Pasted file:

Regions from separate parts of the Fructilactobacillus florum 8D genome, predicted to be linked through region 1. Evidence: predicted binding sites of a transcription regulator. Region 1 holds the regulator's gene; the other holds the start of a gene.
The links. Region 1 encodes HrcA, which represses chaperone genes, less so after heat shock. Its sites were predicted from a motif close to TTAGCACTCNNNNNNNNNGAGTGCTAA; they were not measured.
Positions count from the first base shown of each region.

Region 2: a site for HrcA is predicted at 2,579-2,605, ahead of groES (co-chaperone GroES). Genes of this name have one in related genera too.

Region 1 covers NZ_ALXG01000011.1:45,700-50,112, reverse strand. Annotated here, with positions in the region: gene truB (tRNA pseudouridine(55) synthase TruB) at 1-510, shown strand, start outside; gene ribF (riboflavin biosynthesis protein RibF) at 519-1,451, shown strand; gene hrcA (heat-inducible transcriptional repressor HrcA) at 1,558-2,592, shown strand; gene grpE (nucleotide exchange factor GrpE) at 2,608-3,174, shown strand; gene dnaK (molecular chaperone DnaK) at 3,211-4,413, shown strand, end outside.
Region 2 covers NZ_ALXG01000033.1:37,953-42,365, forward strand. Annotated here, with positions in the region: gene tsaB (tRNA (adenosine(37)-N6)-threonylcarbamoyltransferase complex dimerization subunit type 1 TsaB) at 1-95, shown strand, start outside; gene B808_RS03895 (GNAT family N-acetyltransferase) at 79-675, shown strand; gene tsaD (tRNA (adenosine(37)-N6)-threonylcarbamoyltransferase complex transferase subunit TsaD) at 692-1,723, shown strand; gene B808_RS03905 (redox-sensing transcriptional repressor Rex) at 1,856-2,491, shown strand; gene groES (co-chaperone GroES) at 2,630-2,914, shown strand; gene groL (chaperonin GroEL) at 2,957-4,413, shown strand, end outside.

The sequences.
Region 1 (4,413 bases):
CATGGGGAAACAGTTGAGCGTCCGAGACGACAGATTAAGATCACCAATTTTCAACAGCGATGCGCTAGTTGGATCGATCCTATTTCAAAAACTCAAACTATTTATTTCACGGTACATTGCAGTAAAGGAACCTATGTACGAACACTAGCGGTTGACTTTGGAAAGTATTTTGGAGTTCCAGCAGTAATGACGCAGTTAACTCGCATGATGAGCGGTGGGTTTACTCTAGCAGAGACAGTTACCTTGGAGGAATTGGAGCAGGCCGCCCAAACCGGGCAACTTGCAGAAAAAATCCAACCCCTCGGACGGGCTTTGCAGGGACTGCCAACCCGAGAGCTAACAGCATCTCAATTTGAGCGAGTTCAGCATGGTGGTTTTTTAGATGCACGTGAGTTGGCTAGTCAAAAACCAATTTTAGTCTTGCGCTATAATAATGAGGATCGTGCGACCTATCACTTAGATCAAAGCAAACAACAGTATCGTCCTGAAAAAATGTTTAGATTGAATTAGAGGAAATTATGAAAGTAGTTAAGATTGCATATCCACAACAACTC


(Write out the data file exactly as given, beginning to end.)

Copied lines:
Regions from separate parts of the Fructilactobacillus florum 8D genome, predicted to be linked through region 1. Evidence: predicted binding sites of a transcription regulator. Region 1 holds the regulator's gene; the other holds the start of a gene.
The links. Region 1 encodes HrcA, which represses chaperone genes, less so after heat shock. Its sites were predicted from a motif close to TTAGCACTCNNNNNNNNNGAGTGCTAA; they were not measured.
Positions count from the first base shown of each region.

Region 2: a site for HrcA is predicted at 2,579-2,605, ahead of groES (co-chaperone GroES). Genes of this name have one in related genera too.

Region 1 covers NZ_ALXG01000011.1:45,700-50,112, reverse strand. Annotated here, with positions in the region: gene truB (tRNA pseudouridine(55) synthase TruB) at 1-510, shown strand, start outside; gene ribF (riboflavin biosynthesis protein RibF) at 519-1,451, shown strand; gene hrcA (heat-inducible transcriptional repressor HrcA) at 1,558-2,592, shown strand; gene grpE (nucleotide exchange factor GrpE) at 2,608-3,174, shown strand; gene dnaK (molecular chaperone DnaK) at 3,211-4,413, shown strand, end outside.
Region 2 covers NZ_ALXG01000033.1:37,953-42,365, forward strand. Annotated here, with positions in the region: gene tsaB (tRNA (adenosine(37)-N6)-threonylcarbamoyltransferase complex dimerization subunit type 1 TsaB) at 1-95, shown strand, start outside; gene B808_RS03895 (GNAT family N-acetyltransferase) at 79-675, shown strand; gene tsaD (tRNA (adenosine(37)-N6)-threonylcarbamoyltransferase complex transferase subunit TsaD) at 692-1,723, shown strand; gene B808_RS03905 (redox-sensing transcriptional repressor Rex) at 1,856-2,491, shown strand; gene groES (co-chaperone GroES) at 2,630-2,914, shown strand; gene groL (chaperonin GroEL) at 2,957-4,413, shown strand, end outside.

The sequences.
Region 1 (4,413 bases):
CATGGGGAAACAGTTGAGCGTCCGAGACGACAGATTAAGATCACCAATTTTCAACAGCGATGCGCTAGTTGGATCGATCCTATTTCAAAAACTCAAACTATTTATTTCACGGTACATTGCAGTAAAGGAACCTATGTACGAACACTAGCGGTTGACTTTGGAAAGTATTTTGGAGTTCCAGCAGTAATGACGCAGTTAACTCGCATGATGAGCGGTGGGTTTACTCTAGCAGAGACAGTTACCTTGGAGGAATTGGAGCAGGCCGCCCAAACCGGGCAACTTGCAGAAAAAATCCAACCCCTCGGACGGGCTTTGCAGGGACTGCCAACCCGAGAGCTAACAGCATCTCAATTTGAGCGAGTTCAGCATGGTGGTTTTTTAGATGCACGTGAGTTGGCTAGTCAAAAACCAATTTTAGTCTTGCGCTATAATAATGAGGATCGTGCGACCTATCACTTAGATCAAAGCAAACAACAGTATCGTCCTGAAAAAATGTTTAGATTGAATTAGAGGAAATTATGAAAGTAGTTAAGATTGCATATCCACAACAACTC